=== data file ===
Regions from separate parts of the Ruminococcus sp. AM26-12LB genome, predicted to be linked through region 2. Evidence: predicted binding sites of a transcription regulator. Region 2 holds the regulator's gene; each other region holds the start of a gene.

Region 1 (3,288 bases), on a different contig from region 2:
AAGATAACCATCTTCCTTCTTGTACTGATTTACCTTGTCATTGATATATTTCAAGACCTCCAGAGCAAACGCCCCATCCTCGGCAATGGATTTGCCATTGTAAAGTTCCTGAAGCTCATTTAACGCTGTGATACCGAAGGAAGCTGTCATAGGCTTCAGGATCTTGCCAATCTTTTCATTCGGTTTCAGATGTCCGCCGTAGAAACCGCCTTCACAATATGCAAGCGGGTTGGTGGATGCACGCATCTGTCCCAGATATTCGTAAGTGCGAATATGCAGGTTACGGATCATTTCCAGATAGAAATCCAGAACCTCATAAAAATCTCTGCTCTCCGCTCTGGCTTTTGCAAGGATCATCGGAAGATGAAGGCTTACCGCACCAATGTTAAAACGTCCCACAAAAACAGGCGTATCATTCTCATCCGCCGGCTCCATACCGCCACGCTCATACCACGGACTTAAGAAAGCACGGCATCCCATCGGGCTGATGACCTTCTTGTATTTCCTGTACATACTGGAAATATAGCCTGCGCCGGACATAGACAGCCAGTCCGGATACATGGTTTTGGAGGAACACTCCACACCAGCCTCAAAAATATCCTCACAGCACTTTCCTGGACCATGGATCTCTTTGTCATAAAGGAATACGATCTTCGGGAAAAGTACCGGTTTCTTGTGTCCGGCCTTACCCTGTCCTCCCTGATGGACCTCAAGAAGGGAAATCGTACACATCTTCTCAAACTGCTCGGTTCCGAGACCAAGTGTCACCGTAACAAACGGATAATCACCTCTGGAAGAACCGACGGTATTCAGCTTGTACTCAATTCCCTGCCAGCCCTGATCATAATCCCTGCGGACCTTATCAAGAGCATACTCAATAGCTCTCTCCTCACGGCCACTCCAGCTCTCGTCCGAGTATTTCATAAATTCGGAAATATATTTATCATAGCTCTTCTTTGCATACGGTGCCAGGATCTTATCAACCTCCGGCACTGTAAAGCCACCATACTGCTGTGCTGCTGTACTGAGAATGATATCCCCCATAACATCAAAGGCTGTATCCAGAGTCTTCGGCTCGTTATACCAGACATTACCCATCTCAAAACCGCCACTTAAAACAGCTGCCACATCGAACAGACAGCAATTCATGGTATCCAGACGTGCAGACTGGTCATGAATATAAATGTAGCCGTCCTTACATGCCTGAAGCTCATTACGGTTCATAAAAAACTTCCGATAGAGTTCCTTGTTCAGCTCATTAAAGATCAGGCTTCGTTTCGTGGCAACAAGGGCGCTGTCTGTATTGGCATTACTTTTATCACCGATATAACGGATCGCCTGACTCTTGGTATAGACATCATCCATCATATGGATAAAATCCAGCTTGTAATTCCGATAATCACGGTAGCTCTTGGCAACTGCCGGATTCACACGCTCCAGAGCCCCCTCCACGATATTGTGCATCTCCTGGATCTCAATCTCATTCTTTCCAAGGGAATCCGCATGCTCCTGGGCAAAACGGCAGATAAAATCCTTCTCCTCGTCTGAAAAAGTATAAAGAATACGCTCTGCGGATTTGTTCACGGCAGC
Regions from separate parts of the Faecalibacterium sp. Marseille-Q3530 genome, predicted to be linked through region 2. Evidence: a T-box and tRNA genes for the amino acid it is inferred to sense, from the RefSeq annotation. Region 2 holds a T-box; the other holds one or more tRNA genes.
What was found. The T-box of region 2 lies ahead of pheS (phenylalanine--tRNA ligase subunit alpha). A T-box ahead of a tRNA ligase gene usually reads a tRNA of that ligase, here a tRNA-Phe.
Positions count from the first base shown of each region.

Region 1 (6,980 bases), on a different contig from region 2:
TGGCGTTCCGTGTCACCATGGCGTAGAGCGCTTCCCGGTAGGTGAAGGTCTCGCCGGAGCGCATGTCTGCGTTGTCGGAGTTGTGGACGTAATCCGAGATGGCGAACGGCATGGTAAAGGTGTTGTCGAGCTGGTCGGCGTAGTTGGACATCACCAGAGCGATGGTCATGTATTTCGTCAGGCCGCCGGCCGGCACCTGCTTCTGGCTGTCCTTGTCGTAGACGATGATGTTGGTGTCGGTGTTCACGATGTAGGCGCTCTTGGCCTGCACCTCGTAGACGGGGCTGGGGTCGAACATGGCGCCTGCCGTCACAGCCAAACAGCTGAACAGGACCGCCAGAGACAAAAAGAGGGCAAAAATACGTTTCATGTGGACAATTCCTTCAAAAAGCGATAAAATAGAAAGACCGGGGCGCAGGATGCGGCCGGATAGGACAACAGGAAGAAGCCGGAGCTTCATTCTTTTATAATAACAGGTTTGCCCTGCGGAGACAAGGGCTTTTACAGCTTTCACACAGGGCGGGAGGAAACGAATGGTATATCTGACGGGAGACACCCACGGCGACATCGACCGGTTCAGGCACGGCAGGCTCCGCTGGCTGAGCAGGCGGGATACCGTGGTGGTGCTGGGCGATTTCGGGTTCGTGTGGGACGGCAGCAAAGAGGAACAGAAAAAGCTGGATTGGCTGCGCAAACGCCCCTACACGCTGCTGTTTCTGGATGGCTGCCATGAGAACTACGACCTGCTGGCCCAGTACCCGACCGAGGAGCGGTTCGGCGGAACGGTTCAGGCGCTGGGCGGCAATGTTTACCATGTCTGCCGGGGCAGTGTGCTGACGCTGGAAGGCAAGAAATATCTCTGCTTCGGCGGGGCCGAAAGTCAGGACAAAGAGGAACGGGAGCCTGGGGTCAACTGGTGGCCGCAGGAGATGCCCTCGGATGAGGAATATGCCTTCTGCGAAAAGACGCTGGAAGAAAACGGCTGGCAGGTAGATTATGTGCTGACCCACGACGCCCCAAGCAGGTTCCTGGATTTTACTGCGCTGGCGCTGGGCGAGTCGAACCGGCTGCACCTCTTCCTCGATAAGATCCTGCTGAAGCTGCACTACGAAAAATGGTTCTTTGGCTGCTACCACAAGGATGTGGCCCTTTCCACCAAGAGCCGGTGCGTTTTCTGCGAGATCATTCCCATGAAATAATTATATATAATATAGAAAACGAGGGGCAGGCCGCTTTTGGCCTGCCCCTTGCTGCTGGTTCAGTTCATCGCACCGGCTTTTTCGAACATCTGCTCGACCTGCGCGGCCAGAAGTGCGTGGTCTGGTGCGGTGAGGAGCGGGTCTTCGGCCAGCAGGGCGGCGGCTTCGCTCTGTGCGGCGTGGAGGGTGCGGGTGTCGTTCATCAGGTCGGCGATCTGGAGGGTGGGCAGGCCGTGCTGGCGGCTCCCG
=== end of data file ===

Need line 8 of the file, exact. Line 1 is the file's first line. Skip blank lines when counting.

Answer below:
TGGCGTTCCGTGTCACCATGGCGTAGAGCGCTTCCCGGTAGGTGAAGGTCTCGCCGGAGCGCATGTCTGCGTTGTCGGAGTTGTGGACGTAATCCGAGATGGCGAACGGCATGGTAAAGGTGTTGTCGAGCTGGTCGGCGTAGTTGGACATCACCAGAGCGATGGTCATGTATTTCGTCAGGCCGCCGGCCGGCACCTGCTTCTGGCTGTCCTTGTCGTAGACGATGATGTTGGTGTCGGTGTTCACGATGTAGGCGCTCTTGGCCTGCACCTCGTAGACGGGGCTGGGGTCGAACATGGCGCCTGCCGTCACAGCCAAACAGCTGAACAGGACCGCCAGAGACAAAAAGAGGGCAAAAATACGTTTCATGTGGACAATTCCTTCAAAAAGCGATAAAATAGAAAGACCGGGGCGCAGGATGCGGCCGGATAGGACAACAGGAAGAAGCCGGAGCTTCATTCTTTTATAATAACAGGTTTGCCCTGCGGAGACAAGGGCTTTTACAGCTTTCACACAGGGCGGGAGGAAACGAATGGTATATCTGACGGGAGACACCCACGGCGACATCGACCGGTTCAGGCACGGCAGGCTCCGCTGGCTGAGCAGGCGGGATACCGTGGTGGTGCTGGGCGATTTCGGGTTCGTGTGGGACGGCAGCAAAGAGGAACAGAAAAAGCTGGATTGGCTGCGCAAACGCCCCTACACGCTGCTGTTTCTGGATGGCTGCCATGAGAACTACGACCTGCTGGCCCAGTACCCGACCGAGGAGCGGTTCGGCGGAACGGTTCAGGCGCTGGGCGGCAATGTTTACCATGTCTGCCGGGGCAGTGTGCTGACGCTGGAAGGCAAGAAATATCTCTGCTTCGGCGGGGCCGAAAGTCAGGACAAAGAGGAACGGGAGCCTGGGGTCAACTGGTGGCCGCAGGAGATGCCCTCGGATGAGGAATATGCCTTCTGCGAAAAGACGCTGGAAGAAAACGGCTGGCAGGTAGATTATGTGCTGACCCACGACGCCCCAAGCAGGTTCCTGGATTTTACTGCGCTGGCGCTGGGCGAGTCGAACCGGCTGCACCTCTTCCTCGATAAGATCCTGCTGAAGCTGCACTACGAAAAATGGTTCTTTGGCTGCTACCACAAGGATGTGGCCCTTTCCACCAAGAGCCGGTGCGTTTTCTGCGAGATCATTCCCATGAAATAATTATATATAATATAGAAAACGAGGGGCAGGCCGCTTTTGGCCTGCCCCTTGCTGCTGGTTCAGTTCATCGCACCGGCTTTTTCGAACATCTGCTCGACCTGCGCGGCCAGAAGTGCGTGGTCTGGTGCGGTGAGGAGCGGGTCTTCGGCCAGCAGGGCGGCGGCTTCGCTCTGTGCGGCGTGGAGGGTGCGGGTGTCGTTCATCAGGTCGGCGATCTGGAGGGTGGGCAGGCCGTGCTGGCGGCTCCCG